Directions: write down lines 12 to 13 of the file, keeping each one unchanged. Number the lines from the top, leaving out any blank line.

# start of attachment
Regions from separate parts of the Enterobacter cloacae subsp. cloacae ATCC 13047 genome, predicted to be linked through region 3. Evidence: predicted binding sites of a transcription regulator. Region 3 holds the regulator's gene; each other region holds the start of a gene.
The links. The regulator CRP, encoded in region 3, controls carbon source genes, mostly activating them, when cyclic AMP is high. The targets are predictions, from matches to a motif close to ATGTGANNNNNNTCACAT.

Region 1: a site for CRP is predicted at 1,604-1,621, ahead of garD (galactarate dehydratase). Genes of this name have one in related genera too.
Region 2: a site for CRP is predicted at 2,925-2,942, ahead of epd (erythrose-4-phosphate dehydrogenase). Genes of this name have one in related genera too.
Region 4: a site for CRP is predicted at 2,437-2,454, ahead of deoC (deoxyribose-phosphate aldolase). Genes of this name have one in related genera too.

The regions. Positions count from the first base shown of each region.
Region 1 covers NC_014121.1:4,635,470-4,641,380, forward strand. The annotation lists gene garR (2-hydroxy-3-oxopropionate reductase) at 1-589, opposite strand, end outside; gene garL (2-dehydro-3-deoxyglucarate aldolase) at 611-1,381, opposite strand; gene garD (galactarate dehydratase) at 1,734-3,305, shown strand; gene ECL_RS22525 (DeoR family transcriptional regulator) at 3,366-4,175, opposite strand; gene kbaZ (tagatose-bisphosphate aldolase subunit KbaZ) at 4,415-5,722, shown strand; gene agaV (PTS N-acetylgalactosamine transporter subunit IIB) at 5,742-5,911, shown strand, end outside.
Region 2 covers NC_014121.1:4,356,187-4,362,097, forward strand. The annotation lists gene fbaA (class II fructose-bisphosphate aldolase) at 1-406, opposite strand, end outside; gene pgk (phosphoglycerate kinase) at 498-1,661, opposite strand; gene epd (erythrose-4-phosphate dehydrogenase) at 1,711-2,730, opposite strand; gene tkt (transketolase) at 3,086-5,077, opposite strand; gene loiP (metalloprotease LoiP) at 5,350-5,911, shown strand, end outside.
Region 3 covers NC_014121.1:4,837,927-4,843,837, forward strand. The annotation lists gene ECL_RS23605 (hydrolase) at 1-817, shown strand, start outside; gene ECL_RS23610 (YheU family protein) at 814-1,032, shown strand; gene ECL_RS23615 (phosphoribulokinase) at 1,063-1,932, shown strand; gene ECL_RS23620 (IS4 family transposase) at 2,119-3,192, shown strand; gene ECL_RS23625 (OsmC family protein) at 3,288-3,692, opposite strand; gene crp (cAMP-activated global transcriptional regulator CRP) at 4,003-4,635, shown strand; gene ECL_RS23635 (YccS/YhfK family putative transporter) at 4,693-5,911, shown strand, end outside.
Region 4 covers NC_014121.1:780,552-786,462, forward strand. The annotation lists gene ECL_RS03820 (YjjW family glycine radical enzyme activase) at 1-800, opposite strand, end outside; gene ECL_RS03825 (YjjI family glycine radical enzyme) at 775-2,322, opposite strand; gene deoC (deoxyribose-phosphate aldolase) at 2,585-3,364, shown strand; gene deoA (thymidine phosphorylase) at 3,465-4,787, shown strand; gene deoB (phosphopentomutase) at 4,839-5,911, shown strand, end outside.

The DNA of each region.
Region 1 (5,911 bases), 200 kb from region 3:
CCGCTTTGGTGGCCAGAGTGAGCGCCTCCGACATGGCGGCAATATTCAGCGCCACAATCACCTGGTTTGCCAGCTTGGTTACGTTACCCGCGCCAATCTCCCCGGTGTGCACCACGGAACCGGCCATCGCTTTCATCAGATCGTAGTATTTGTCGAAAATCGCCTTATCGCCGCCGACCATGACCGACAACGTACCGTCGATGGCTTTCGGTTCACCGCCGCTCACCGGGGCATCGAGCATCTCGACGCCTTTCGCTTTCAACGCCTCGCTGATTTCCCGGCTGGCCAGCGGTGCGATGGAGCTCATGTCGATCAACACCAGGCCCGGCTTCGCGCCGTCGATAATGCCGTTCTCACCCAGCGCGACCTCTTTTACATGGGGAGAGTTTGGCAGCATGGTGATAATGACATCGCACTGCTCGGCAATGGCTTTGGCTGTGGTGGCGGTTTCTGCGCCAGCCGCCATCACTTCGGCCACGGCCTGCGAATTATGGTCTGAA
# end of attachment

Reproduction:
Region 1 (5,911 bases), 200 kb from region 3:
CCGCTTTGGTGGCCAGAGTGAGCGCCTCCGACATGGCGGCAATATTCAGCGCCACAATCACCTGGTTTGCCAGCTTGGTTACGTTACCCGCGCCAATCTCCCCGGTGTGCACCACGGAACCGGCCATCGCTTTCATCAGATCGTAGTATTTGTCGAAAATCGCCTTATCGCCGCCGACCATGACCGACAACGTACCGTCGATGGCTTTCGGTTCACCGCCGCTCACCGGGGCATCGAGCATCTCGACGCCTTTCGCTTTCAACGCCTCGCTGATTTCCCGGCTGGCCAGCGGTGCGATGGAGCTCATGTCGATCAACACCAGGCCCGGCTTCGCGCCGTCGATAATGCCGTTCTCACCCAGCGCGACCTCTTTTACATGGGGAGAGTTTGGCAGCATGGTGATAATGACATCGCACTGCTCGGCAATGGCTTTGGCTGTGGTGGCGGTTTCTGCGCCAGCCGCCATCACTTCGGCCACGGCCTGCGAATTATGGTCTGAA